As the world of home automation gets closer and closer to Disney Channels “Smart Home” (I may have given away my age a bit), we’re starting to see various products talk to each other more and more. From Smart Locks, all the way to changing colors on your Living Room, there seems to be no end to making your home interact in a highly modular setting. A lot of contenders have entered the scene, most notably Amazon’s line of Smart Home products (Alexa, Echo). But Google recently unveiled to the world why they are the king of A.I and are not to be taken lightly with the Google Home.
The Google Home might look basic from a design stand point. But as noted from their flagship Smartphone (Pixel/XL) its trying to keep a minimalist approach, while fitting in within the walls of your home. I currently have two; one is located perfectly in the kitchen, while I have the other in my room. It isn’t anything too flashy, and I think that’s what drives the appeal to it. Of course, if you want to bring a bit more flair to it, they offer different colored bases (metal and fabric) for $20.
It has a slight slant on top to use the capacitive touch buttons to control the volume. On the back, you have a mute button, if in case you don’t want Google constantly picking up what you’re saying. Google Home does a great job at picking up what I say. The sound quality is great for an apartment, but if you are looking for a substitute for your main speakers, I would hold off on that. There is no distortion of sound at maximum volume, but in larger homes/apartments, they don’t fill up the place, but rather keep the volume to that room solely. Regardless, it still carries quite a bit of sound.
One of the main reasons that I was keen on playing with Google Home was for the Multiroom Functionality. Many companies have had something like this before. But Google would rather play nice then separate themselves from the competition. With big audio companies like Harmon Kardon and BOSE that will soon offer their hand in being ‘Cast-Friendly’, it will never be easier to set up an entire house with Wi-Fi enabled speakers. And for those who already have speakers and don’t want to get rid of them, Google has Chromecast Audio. Just plug it in an audio jack, and you now have a ‘Cast-Ready’ speaker without having to spend $150+ on new audio speakers.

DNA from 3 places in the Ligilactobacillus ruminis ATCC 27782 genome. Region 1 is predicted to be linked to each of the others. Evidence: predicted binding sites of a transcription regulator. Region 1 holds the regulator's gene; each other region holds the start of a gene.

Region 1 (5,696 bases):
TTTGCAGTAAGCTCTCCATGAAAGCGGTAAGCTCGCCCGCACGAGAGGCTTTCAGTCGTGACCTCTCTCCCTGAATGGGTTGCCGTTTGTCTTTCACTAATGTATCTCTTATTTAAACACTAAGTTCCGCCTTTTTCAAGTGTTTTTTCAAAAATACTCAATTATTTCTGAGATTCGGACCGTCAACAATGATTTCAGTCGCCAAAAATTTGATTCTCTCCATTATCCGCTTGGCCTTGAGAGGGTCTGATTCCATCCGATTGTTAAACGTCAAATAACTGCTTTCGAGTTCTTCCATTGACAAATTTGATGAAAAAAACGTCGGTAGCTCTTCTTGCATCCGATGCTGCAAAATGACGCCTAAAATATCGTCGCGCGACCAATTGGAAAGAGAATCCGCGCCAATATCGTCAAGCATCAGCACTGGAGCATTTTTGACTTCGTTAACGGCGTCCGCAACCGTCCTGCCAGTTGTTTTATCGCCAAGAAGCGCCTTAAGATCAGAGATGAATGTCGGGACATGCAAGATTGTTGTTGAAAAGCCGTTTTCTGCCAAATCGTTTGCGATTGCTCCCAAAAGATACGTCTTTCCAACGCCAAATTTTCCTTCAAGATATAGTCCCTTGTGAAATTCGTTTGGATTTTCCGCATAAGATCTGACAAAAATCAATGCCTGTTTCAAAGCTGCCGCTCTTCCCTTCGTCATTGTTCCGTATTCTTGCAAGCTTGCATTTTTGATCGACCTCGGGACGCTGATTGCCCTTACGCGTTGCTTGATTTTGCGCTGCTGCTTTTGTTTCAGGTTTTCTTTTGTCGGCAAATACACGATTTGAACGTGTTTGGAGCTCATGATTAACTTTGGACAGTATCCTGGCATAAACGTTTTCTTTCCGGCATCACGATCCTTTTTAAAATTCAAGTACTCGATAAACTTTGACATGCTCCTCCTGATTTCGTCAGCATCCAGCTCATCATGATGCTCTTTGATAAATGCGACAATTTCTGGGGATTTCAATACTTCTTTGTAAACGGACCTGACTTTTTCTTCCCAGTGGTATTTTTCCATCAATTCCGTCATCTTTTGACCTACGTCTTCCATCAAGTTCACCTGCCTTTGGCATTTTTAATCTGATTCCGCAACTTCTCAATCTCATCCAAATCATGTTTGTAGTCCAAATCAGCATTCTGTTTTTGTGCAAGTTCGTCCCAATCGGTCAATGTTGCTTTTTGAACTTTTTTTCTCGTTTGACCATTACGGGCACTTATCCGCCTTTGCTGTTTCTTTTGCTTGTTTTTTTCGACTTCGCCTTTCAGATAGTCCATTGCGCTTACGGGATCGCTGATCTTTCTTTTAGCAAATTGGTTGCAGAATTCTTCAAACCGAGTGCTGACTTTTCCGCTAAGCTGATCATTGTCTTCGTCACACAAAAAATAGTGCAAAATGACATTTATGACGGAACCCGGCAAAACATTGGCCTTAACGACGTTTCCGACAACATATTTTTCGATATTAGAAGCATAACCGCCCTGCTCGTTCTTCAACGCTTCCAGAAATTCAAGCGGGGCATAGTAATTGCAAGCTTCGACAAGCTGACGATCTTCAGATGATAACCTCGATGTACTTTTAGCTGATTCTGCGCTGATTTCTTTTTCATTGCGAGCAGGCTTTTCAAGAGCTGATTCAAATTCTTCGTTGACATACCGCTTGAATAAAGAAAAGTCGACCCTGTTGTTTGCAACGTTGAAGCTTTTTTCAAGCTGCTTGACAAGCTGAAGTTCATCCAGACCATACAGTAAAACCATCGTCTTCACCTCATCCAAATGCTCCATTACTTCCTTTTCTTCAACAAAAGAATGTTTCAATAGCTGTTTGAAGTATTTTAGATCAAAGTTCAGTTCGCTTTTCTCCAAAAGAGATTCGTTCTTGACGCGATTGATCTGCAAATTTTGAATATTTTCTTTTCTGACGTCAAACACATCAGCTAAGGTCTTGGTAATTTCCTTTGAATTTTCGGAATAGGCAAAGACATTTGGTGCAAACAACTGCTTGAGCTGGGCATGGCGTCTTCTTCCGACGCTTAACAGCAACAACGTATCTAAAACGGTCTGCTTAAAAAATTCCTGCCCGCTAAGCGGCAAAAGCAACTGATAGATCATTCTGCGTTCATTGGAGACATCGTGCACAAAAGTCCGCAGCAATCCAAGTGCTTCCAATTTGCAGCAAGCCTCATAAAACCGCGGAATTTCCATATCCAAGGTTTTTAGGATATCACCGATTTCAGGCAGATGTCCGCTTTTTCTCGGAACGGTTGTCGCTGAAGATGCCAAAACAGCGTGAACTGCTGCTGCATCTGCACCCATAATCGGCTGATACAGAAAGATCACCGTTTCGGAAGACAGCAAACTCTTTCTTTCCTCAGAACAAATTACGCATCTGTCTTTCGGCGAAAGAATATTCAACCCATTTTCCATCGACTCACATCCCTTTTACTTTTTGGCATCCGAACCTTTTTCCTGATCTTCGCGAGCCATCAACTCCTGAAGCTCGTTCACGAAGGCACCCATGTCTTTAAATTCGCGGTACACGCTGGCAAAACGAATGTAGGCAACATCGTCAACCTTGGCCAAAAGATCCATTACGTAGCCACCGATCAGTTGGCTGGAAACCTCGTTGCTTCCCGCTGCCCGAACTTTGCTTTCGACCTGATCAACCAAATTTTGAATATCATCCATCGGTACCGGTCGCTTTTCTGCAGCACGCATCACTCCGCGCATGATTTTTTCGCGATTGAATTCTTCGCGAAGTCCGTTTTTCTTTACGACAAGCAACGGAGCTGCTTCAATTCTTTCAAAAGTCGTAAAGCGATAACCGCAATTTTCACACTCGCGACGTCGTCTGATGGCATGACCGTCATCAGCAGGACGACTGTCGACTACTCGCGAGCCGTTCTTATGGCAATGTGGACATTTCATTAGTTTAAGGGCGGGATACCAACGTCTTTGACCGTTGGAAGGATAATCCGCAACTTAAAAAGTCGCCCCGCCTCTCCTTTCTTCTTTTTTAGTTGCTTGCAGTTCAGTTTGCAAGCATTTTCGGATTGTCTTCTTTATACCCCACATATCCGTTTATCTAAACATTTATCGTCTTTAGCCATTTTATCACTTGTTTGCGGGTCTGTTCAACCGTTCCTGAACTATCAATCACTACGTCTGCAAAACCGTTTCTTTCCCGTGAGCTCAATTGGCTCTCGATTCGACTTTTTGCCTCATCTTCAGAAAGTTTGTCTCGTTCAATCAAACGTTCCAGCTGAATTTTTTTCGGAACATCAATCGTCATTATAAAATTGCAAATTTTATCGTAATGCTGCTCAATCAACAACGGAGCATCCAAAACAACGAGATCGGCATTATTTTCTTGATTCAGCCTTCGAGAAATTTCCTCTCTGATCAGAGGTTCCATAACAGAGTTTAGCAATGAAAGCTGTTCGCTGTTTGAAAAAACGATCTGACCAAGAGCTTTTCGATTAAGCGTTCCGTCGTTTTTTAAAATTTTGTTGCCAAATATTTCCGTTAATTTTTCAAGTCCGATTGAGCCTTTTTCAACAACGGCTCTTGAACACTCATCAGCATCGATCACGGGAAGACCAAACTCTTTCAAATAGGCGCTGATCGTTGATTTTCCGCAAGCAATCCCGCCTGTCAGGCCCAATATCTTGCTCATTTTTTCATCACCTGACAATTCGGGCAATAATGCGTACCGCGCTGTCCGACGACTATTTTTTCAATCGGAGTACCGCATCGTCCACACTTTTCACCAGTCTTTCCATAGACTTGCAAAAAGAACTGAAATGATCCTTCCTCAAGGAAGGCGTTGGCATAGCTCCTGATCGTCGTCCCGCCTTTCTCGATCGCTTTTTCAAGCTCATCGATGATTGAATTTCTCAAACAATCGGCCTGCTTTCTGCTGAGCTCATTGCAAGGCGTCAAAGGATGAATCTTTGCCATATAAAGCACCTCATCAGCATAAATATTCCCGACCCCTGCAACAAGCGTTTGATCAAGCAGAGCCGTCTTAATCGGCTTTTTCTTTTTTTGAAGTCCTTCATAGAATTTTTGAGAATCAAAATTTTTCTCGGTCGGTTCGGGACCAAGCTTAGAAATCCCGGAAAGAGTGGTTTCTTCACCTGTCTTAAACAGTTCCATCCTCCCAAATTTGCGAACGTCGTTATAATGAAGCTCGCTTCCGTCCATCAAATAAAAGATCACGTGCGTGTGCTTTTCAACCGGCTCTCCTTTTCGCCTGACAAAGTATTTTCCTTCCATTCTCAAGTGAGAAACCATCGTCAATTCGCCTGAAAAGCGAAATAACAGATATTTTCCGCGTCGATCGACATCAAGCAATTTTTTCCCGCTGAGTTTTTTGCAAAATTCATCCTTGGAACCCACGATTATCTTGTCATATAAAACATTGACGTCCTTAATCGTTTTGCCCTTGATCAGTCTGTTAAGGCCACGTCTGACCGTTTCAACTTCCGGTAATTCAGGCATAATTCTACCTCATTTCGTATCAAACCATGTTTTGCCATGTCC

Not only is the hardware compatibility great, but the various amount of Cast Ready Apps that are for available use. With Google apps like Youtube and Google Play Music, and the inclusion of a 6-Month Trial Free Program for Yotube Music, you have a huge library of music you can listen to. Couple with the fact that it also teams up with other Smart Homes (Samsung Smart Things, IFTTT), it won’t ever cause an issue on your ever growing Smart Home.
However, while the idea is cool, the simplicity is not. Downloading the Google Home App is perhaps the easiest part of it. When it comes to pairing the speakers, its not as easy as you would have hoped for. It’s a bit of a learning curve. First off, be mindful that that the account that you connect Google Home to will be the account that will have music played from. So if for example your roommate is listening to a song on Google Home and you are also on the same app, it will stop one of you from listening to music. Also, depending how close your router is, you often will get a bit of delay within all your speakers. Often while playing music through my Smart Phone, I’ll hear one speaker drop but come back within a few seconds. However, casting is very simple and anyone can cast music as long as they are in the same WiFi.
The Google Assistant itself is far from perfect but it does a good job at just about anything you throw at her. I often asked Google Home to set an alarm, remind me of an event and it will do it with no problem. You will get instances where she doesn’t quite understand what you say. I asked for the Moana Soundtrack, and instead gave me another Album. You also have to be mindful with the music app that you wish to play from, especially when asking Google Home. Another BIG issue for me is that Google Home does not have any other language pack aside from English. However, when I asked to play a song in Spanish, it understood what I was saying (even if she repeated it back in a broken dialect). I personally wish I could customize my greeting to Google Home, but I understand that Google wants to keep it all around.
If you are looking to begin your journey into a Smart Home, I think this is a solid place to start. The Google Home is far from perfect, but it is a good start into something great. And with the current price of $129, it doesn’t hurt to pick one up for the Holidays.